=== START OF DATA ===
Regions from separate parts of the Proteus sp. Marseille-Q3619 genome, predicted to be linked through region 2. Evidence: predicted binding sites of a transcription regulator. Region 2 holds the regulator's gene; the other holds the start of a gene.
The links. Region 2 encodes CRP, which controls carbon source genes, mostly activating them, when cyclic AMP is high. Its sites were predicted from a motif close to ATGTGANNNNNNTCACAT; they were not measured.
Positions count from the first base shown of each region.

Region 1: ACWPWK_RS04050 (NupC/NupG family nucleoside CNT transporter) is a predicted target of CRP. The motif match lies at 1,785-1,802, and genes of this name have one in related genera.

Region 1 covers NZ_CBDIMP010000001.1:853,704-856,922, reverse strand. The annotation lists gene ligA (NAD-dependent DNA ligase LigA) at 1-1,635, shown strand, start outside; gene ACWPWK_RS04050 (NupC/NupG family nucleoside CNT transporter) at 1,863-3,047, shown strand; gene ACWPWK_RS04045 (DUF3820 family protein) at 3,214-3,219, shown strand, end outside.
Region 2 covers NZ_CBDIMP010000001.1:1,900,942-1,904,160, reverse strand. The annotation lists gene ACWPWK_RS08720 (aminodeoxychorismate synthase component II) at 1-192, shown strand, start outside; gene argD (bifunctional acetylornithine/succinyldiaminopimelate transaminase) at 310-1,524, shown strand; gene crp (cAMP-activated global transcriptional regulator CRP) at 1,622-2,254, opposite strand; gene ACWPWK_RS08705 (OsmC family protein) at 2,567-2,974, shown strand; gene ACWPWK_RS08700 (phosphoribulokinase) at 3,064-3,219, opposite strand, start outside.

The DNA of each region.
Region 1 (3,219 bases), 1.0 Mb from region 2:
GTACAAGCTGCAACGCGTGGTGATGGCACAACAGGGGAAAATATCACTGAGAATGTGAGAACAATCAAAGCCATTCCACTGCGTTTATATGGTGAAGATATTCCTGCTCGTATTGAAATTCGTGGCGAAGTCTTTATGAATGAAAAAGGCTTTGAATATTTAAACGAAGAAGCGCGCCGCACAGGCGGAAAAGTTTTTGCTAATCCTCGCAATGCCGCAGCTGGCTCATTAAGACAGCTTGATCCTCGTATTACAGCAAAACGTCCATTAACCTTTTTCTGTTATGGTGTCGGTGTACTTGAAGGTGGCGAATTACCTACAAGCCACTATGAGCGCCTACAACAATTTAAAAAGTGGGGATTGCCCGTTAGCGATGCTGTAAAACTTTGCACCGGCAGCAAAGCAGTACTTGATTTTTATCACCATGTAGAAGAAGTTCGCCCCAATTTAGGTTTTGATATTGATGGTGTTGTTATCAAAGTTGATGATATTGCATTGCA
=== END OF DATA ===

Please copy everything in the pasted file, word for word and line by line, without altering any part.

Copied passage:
Regions from separate parts of the Proteus sp. Marseille-Q3619 genome, predicted to be linked through region 2. Evidence: predicted binding sites of a transcription regulator. Region 2 holds the regulator's gene; the other holds the start of a gene.
The links. Region 2 encodes CRP, which controls carbon source genes, mostly activating them, when cyclic AMP is high. Its sites were predicted from a motif close to ATGTGANNNNNNTCACAT; they were not measured.
Positions count from the first base shown of each region.

Region 1: ACWPWK_RS04050 (NupC/NupG family nucleoside CNT transporter) is a predicted target of CRP. The motif match lies at 1,785-1,802, and genes of this name have one in related genera.

Region 1 covers NZ_CBDIMP010000001.1:853,704-856,922, reverse strand. The annotation lists gene ligA (NAD-dependent DNA ligase LigA) at 1-1,635, shown strand, start outside; gene ACWPWK_RS04050 (NupC/NupG family nucleoside CNT transporter) at 1,863-3,047, shown strand; gene ACWPWK_RS04045 (DUF3820 family protein) at 3,214-3,219, shown strand, end outside.
Region 2 covers NZ_CBDIMP010000001.1:1,900,942-1,904,160, reverse strand. The annotation lists gene ACWPWK_RS08720 (aminodeoxychorismate synthase component II) at 1-192, shown strand, start outside; gene argD (bifunctional acetylornithine/succinyldiaminopimelate transaminase) at 310-1,524, shown strand; gene crp (cAMP-activated global transcriptional regulator CRP) at 1,622-2,254, opposite strand; gene ACWPWK_RS08705 (OsmC family protein) at 2,567-2,974, shown strand; gene ACWPWK_RS08700 (phosphoribulokinase) at 3,064-3,219, opposite strand, start outside.

The DNA of each region.
Region 1 (3,219 bases), 1.0 Mb from region 2:
GTACAAGCTGCAACGCGTGGTGATGGCACAACAGGGGAAAATATCACTGAGAATGTGAGAACAATCAAAGCCATTCCACTGCGTTTATATGGTGAAGATATTCCTGCTCGTATTGAAATTCGTGGCGAAGTCTTTATGAATGAAAAAGGCTTTGAATATTTAAACGAAGAAGCGCGCCGCACAGGCGGAAAAGTTTTTGCTAATCCTCGCAATGCCGCAGCTGGCTCATTAAGACAGCTTGATCCTCGTATTACAGCAAAACGTCCATTAACCTTTTTCTGTTATGGTGTCGGTGTACTTGAAGGTGGCGAATTACCTACAAGCCACTATGAGCGCCTACAACAATTTAAAAAGTGGGGATTGCCCGTTAGCGATGCTGTAAAACTTTGCACCGGCAGCAAAGCAGTACTTGATTTTTATCACCATGTAGAAGAAGTTCGCCCCAATTTAGGTTTTGATATTGATGGTGTTGTTATCAAAGTTGATGATATTGCATTGCA